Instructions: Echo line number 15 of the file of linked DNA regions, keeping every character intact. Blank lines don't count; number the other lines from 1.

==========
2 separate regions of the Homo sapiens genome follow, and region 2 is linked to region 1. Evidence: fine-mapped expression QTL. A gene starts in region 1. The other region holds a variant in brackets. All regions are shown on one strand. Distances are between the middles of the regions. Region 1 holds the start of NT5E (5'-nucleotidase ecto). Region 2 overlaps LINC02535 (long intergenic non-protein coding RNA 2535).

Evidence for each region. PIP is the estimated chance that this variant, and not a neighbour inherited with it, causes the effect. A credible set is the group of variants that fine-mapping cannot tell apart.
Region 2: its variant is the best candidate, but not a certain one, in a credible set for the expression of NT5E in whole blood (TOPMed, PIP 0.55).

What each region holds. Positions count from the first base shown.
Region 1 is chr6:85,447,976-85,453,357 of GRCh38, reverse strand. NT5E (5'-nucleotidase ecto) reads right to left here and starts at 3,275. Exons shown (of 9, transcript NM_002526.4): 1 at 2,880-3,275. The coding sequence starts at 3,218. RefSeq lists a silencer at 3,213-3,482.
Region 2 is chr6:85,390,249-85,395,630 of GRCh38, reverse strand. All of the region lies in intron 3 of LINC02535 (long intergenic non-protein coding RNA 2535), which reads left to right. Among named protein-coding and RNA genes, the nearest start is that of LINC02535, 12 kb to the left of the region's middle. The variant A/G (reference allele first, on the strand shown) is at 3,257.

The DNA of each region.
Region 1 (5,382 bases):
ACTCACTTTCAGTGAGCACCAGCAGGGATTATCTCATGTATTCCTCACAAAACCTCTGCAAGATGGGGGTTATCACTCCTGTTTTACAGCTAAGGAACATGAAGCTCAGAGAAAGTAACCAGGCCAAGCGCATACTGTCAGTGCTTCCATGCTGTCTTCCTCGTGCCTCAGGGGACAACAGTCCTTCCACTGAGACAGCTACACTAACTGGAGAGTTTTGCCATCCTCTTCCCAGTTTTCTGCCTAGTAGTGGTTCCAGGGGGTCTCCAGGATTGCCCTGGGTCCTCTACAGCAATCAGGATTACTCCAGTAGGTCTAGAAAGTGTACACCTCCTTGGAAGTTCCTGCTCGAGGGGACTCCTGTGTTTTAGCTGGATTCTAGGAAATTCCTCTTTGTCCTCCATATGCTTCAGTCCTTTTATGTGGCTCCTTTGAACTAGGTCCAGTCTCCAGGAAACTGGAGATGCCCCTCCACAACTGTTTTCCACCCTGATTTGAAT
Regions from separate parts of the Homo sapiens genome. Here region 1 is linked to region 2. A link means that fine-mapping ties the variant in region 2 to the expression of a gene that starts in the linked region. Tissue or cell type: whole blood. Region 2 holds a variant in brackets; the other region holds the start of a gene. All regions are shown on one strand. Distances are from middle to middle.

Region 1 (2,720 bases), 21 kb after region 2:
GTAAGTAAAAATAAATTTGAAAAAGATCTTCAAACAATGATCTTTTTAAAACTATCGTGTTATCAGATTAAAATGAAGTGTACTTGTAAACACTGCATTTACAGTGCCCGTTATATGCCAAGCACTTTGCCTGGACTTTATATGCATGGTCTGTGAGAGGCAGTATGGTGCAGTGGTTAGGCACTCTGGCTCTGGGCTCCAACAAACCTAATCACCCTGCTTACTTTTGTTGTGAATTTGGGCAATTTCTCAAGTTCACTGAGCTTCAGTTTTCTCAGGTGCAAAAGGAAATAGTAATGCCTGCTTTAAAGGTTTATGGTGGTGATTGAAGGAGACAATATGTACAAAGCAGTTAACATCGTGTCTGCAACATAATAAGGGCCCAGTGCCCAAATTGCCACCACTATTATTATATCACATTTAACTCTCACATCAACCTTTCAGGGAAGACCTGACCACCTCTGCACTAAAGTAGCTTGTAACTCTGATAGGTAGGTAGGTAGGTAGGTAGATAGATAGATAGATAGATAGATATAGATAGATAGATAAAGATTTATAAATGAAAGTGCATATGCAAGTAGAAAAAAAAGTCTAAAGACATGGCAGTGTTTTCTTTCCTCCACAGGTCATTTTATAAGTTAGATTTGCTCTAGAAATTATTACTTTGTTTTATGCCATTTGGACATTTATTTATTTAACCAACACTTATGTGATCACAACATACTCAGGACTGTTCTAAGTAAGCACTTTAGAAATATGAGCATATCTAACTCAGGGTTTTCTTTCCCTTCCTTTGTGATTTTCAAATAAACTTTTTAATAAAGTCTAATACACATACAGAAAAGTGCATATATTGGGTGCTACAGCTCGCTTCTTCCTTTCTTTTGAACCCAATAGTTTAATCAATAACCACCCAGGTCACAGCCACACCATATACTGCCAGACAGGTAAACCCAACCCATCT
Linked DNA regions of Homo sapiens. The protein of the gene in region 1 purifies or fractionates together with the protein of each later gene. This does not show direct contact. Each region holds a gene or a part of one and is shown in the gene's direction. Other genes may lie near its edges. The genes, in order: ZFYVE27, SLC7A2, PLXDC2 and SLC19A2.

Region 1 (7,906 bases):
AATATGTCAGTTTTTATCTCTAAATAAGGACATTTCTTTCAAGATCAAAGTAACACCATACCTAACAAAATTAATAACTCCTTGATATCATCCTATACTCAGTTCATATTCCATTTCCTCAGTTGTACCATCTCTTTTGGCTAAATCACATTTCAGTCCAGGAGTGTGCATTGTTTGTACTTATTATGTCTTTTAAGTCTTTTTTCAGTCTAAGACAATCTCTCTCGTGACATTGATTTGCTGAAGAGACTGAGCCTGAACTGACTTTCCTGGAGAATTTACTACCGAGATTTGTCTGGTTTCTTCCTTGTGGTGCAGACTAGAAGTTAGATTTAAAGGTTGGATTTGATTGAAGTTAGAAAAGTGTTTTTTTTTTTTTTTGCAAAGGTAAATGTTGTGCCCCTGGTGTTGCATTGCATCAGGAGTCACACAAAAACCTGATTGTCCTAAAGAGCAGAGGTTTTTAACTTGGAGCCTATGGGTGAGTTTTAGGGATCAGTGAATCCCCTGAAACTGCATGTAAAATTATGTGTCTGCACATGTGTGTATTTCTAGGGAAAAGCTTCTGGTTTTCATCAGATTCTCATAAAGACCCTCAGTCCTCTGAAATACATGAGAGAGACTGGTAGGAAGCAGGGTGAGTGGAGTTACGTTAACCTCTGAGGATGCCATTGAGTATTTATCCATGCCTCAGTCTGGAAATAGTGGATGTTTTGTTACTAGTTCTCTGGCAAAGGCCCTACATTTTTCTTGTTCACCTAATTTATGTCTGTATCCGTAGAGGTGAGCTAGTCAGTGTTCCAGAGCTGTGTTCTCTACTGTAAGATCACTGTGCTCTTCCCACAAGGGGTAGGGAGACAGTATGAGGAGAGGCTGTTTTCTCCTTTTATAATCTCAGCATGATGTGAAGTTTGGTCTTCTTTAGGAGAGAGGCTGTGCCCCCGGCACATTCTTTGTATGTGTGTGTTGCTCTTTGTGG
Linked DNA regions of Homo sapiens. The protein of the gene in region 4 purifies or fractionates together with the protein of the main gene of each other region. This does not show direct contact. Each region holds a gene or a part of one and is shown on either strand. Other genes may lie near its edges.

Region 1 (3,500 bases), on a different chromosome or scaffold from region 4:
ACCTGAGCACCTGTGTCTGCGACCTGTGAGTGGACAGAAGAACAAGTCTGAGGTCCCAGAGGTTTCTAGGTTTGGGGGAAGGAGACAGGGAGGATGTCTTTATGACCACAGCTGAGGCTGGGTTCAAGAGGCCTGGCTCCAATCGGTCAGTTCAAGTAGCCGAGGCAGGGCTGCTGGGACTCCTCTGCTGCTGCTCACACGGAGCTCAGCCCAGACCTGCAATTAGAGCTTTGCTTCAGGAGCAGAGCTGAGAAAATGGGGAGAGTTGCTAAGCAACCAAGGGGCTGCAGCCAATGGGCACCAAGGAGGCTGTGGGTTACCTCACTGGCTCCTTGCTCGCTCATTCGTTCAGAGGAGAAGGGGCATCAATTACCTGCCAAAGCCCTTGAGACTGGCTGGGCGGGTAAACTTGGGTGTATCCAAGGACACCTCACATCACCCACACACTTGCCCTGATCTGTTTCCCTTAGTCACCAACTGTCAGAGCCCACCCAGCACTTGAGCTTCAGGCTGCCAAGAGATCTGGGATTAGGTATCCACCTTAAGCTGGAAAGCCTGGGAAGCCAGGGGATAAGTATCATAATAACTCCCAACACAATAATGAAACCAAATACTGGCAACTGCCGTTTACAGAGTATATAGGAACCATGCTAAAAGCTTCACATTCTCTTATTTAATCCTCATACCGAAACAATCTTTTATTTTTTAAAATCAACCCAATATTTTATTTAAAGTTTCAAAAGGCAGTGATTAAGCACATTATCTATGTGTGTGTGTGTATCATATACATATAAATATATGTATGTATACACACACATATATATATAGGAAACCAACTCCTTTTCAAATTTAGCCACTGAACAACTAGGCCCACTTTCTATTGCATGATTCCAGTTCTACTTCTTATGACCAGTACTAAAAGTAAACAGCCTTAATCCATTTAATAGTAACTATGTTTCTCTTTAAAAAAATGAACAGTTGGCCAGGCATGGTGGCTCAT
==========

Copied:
AATATGTCAGTTTTTATCTCTAAATAAGGACATTTCTTTCAAGATCAAAGTAACACCATACCTAACAAAATTAATAACTCCTTGATATCATCCTATACTCAGTTCATATTCCATTTCCTCAGTTGTACCATCTCTTTTGGCTAAATCACATTTCAGTCCAGGAGTGTGCATTGTTTGTACTTATTATGTCTTTTAAGTCTTTTTTCAGTCTAAGACAATCTCTCTCGTGACATTGATTTGCTGAAGAGACTGAGCCTGAACTGACTTTCCTGGAGAATTTACTACCGAGATTTGTCTGGTTTCTTCCTTGTGGTGCAGACTAGAAGTTAGATTTAAAGGTTGGATTTGATTGAAGTTAGAAAAGTGTTTTTTTTTTTTTTTGCAAAGGTAAATGTTGTGCCCCTGGTGTTGCATTGCATCAGGAGTCACACAAAAACCTGATTGTCCTAAAGAGCAGAGGTTTTTAACTTGGAGCCTATGGGTGAGTTTTAGGGATCAGTGAATCCCCTGAAACTGCATGTAAAATTATGTGTCTGCACATGTGTGTATTTCTAGGGAAAAGCTTCTGGTTTTCATCAGATTCTCATAAAGACCCTCAGTCCTCTGAAATACATGAGAGAGACTGGTAGGAAGCAGGGTGAGTGGAGTTACGTTAACCTCTGAGGATGCCATTGAGTATTTATCCATGCCTCAGTCTGGAAATAGTGGATGTTTTGTTACTAGTTCTCTGGCAAAGGCCCTACATTTTTCTTGTTCACCTAATTTATGTCTGTATCCGTAGAGGTGAGCTAGTCAGTGTTCCAGAGCTGTGTTCTCTACTGTAAGATCACTGTGCTCTTCCCACAAGGGGTAGGGAGACAGTATGAGGAGAGGCTGTTTTCTCCTTTTATAATCTCAGCATGATGTGAAGTTTGGTCTTCTTTAGGAGAGAGGCTGTGCCCCCGGCACATTCTTTGTATGTGTGTGTTGCTCTTTGTGG